Tuesday, 6 March 2012

Lonely Leaders.

A minister who is providing leadership for the church will by definition be a very lonely man.  He is out in front and away from the crowd.  He is the shepherd and not a sheep.  He faces dangers at the front line.  He can be most vulnerable out there, with few friends.  While others are content to remain in the safety of the fold, and take no risks for the sake of the Gospel, the shepherd wants to go out in front leading the way to heaven and to home.

If a minister has many followers and supporters, many speaking well of him and saying how great he is, he is probably not a leader, but a follower. The church today needs leaders, but she does not want leaders.  Leaders, if they are Christian leaders in any real sense, will draw the flock further and further away from ther world, but that is not always what the church really wants.  She wants to be able to live in peaceful co-existence with the world.  And within dead churches, a leader is as unwelcome as anything could be.

Dr Martyn Lloyd-Jones was "a very lonely man."  Whilst he had many admirers and followers, not many went the length that he went as a preacher of the Gospel.  He was innovative in the right sense and longed to see true truth re-established in the churches.  But he not only longed for this - he actually did something about it.  He put his faith into action.  Had it not been for him, there would probably not be the InterVarsity Press (IVP), the Williams Library (The Evangelical Library) in London, The Evangelical Press, or the Inter Collegiate Christian Union (now UCCF), the Banner of Trust Trust, the British Evangelical Council, or many other fine Christian organisations that uphold biblical orthodoxy. 

He was ahead of the crowd, hence his loneliness. He was misunderstood and unjustly criticised.  He had a few very close friends, but many acquaintances.

This is always true of true leaders.  


graham wood said...

Leaving aside the personal position of DMLJ the nub of the 'loneliness' problem for ministers is largely self inflicted. I will try and be brief for the problem is complex and to do with a church "system" which by definition seals off 'the pastor' from the rest of the congregation.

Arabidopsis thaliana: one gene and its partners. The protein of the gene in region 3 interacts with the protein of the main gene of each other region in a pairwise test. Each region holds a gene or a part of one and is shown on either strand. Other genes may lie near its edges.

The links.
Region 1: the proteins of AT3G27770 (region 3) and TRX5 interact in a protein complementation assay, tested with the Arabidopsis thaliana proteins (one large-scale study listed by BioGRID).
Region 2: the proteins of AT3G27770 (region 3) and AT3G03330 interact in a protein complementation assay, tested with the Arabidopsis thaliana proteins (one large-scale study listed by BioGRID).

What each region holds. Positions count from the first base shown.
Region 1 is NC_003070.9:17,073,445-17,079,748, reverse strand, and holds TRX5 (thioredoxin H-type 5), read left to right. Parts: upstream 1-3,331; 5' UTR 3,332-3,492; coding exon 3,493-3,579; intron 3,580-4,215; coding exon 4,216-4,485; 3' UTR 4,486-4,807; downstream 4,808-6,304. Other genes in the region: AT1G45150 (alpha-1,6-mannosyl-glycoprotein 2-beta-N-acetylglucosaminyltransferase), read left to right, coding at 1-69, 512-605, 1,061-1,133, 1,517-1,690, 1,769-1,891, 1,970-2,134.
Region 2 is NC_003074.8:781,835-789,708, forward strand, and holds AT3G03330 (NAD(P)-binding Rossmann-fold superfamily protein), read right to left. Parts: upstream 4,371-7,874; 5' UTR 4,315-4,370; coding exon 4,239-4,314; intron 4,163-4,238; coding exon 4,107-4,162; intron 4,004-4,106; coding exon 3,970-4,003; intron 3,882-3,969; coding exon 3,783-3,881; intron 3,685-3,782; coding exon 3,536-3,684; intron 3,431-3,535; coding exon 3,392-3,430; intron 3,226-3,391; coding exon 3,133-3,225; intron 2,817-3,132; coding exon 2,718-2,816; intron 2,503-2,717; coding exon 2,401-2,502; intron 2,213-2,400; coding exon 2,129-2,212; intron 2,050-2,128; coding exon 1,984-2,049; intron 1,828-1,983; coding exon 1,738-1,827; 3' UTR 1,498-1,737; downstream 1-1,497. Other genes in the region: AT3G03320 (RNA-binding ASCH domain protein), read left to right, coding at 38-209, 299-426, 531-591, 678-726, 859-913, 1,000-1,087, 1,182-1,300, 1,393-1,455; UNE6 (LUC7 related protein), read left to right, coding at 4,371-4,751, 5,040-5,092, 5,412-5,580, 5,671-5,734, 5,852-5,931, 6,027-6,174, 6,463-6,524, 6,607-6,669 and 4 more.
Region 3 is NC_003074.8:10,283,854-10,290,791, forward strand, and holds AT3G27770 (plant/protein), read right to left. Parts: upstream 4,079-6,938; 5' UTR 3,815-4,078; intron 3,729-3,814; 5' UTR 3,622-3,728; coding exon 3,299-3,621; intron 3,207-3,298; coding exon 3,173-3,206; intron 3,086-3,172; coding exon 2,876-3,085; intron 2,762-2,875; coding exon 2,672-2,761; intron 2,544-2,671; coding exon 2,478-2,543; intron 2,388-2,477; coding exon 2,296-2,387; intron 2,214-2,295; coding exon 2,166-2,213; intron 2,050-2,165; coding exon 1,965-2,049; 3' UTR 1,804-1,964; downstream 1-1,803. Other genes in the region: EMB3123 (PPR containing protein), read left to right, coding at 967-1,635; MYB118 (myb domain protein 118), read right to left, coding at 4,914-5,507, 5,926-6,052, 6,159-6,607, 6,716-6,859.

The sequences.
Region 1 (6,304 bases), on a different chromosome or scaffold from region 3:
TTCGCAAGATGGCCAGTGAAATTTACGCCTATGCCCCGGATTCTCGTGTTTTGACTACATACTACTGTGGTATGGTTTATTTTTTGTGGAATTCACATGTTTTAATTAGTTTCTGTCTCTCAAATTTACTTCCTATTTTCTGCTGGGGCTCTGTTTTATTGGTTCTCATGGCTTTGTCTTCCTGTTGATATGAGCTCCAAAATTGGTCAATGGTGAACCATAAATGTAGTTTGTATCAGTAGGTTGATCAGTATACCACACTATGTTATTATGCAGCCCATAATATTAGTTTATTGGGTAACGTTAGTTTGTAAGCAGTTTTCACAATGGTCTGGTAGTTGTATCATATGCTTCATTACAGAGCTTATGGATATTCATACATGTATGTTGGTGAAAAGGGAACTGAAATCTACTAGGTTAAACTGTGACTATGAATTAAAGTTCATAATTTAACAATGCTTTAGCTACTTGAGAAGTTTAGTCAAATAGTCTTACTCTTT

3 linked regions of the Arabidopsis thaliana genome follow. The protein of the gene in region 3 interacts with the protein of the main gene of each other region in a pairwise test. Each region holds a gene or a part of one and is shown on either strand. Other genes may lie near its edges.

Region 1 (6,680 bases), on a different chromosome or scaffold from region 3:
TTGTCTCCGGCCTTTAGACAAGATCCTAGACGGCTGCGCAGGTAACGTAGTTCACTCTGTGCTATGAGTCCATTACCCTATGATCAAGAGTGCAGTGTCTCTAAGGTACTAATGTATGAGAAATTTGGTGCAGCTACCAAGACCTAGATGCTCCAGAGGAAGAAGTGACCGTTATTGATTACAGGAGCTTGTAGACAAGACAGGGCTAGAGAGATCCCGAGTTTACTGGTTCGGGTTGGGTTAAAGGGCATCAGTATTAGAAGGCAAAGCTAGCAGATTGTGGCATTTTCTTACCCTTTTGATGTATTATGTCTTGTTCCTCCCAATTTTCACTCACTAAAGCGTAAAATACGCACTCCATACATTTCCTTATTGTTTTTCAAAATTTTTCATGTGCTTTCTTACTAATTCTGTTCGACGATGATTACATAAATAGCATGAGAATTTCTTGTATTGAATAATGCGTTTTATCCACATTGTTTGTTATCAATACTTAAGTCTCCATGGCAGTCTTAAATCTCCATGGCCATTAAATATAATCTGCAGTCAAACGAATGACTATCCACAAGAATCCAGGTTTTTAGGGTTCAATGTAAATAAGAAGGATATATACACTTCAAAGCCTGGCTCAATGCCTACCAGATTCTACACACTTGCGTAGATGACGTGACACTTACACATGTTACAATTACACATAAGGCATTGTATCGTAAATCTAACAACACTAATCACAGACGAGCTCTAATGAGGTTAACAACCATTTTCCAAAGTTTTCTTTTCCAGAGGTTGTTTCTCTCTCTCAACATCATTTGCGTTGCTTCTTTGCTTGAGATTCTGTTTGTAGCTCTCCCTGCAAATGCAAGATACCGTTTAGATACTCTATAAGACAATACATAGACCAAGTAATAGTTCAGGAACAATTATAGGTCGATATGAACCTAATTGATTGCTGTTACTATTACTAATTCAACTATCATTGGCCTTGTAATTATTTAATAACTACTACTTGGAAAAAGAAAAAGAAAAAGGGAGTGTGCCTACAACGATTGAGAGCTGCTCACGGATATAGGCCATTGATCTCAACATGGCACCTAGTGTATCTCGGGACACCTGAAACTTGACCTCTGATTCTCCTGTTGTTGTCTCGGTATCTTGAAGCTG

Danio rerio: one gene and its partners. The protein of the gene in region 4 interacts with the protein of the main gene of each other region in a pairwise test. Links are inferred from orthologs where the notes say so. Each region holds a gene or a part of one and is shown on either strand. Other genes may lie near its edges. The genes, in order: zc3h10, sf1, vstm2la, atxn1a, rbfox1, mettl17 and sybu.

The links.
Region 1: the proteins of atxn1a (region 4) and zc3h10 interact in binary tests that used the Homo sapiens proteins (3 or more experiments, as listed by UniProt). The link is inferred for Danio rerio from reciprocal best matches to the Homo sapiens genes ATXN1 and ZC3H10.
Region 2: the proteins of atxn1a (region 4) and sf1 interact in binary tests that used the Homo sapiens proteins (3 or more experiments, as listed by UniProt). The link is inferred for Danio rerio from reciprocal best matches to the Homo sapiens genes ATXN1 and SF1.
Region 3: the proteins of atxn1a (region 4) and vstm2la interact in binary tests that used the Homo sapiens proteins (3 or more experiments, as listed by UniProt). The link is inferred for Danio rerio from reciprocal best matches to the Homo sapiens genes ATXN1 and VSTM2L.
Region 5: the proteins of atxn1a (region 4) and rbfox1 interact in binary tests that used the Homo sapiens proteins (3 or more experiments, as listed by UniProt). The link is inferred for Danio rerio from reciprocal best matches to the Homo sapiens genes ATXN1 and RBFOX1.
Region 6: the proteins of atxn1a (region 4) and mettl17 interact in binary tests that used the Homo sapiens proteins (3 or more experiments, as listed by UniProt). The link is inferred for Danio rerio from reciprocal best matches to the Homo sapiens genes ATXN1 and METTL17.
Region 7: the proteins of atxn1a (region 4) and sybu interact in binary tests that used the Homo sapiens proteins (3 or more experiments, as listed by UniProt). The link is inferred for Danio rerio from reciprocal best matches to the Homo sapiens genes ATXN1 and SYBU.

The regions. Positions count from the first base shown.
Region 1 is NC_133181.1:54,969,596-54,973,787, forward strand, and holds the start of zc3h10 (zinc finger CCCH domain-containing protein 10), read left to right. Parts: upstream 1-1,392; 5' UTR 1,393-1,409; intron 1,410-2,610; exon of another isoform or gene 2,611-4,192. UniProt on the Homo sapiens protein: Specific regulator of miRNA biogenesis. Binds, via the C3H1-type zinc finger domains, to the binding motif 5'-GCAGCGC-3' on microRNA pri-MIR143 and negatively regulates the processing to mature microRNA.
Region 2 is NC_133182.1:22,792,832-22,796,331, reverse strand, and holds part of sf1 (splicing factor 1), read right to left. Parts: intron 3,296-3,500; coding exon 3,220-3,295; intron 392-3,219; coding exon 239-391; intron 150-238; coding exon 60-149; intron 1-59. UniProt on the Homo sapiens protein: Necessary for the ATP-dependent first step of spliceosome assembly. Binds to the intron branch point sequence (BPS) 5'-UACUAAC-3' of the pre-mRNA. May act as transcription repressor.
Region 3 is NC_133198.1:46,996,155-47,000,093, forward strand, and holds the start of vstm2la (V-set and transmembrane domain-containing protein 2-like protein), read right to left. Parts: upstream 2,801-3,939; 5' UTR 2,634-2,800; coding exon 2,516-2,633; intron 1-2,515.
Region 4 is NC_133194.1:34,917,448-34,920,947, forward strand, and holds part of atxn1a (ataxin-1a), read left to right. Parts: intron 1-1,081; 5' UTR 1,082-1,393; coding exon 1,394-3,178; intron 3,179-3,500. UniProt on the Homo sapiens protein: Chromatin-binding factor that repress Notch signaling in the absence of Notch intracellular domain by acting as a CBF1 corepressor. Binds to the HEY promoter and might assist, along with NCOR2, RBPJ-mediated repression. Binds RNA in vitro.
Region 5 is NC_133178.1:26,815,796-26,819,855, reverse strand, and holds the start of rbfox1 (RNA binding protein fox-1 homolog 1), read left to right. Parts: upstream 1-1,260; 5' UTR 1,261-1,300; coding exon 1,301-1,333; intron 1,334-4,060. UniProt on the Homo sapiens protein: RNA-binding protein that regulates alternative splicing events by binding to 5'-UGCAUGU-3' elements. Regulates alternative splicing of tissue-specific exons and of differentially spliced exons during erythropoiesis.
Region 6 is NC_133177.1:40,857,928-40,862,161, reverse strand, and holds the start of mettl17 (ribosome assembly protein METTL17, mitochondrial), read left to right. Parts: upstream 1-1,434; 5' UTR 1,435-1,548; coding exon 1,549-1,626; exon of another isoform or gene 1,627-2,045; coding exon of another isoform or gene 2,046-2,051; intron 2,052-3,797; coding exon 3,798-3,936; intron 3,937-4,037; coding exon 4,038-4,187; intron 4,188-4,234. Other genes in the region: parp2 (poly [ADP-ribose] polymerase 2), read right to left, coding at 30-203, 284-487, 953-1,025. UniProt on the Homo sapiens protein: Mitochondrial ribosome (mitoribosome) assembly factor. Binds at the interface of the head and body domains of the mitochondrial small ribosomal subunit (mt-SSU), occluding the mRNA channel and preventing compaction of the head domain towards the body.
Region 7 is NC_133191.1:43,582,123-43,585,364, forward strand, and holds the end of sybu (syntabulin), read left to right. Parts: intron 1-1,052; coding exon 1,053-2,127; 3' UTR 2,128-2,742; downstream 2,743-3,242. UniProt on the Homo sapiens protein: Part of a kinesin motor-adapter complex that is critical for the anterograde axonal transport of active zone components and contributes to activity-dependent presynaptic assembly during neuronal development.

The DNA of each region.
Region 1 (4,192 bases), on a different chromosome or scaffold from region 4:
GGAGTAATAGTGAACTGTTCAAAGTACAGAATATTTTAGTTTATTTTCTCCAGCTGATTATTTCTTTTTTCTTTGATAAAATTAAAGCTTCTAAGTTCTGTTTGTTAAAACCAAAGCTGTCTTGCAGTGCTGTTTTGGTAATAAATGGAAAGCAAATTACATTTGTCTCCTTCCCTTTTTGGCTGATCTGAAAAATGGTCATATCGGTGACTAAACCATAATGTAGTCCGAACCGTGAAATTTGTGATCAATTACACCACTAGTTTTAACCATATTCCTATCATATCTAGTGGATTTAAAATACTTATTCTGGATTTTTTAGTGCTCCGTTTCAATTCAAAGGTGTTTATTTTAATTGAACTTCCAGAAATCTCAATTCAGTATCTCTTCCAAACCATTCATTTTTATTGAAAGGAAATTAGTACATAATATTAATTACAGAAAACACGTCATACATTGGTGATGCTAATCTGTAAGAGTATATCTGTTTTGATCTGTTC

Firstly and initially the fault lies with the mis-nomer of a "call" to "the ministry" for which there is no scriptural warrant.
Secondl, this in trun entrenches the practice of separating the "pstor" from the rest of the body of Christ. This means that the plurality of eldership in practice is denied, and inevitably ministry falls upon one man.
But if you have three elders in a church you have three ministers and three sources for the edification of the church. But the "system" separates just the one who bears the whole burden of ministry - a multicompetent role he was never able to bear.
Secondly, the deliberate rejection of 1 Cor 12-14 as a pattern for church meeting and ministry means that in effect the body (of Christ) is wholly dependent on ONE PART, and not the many, in complete reversal of the body picture Paul presents in 1 Cor . 12.
Thus we have the perennial problem of "clergy burn-out", isolation from the body, and an unscriptural imbalance.
There is no evidence in the NT for ONE member's ministry to be central in the edification of the church. On the contrary, there is abundant evidence that ministry and edification of the church is a function designated to the whole body - not one part.
Thus multiple participation is the rule, not to be the exception.
See 1 Cor. 14:14., 19, 31.
Thus we abuse the NT pattern by making normative that for which there is no evidence (one man's ministry), and we have abandoned that for which there is copious evidence (i.e. "each of you" - "one another" & etc. 1 Cor. 14:26)
Pastor loneliness is therefore entirely avoidable - it simply means a return to basic NT principles found in 1 Cor 12-14, Rom. 12. and Eph 4.

graham wood said...

Hazlett - Sorry missed a sucession of typos - but you get the message.

Hazlett Lynch said...

If only it were that simple.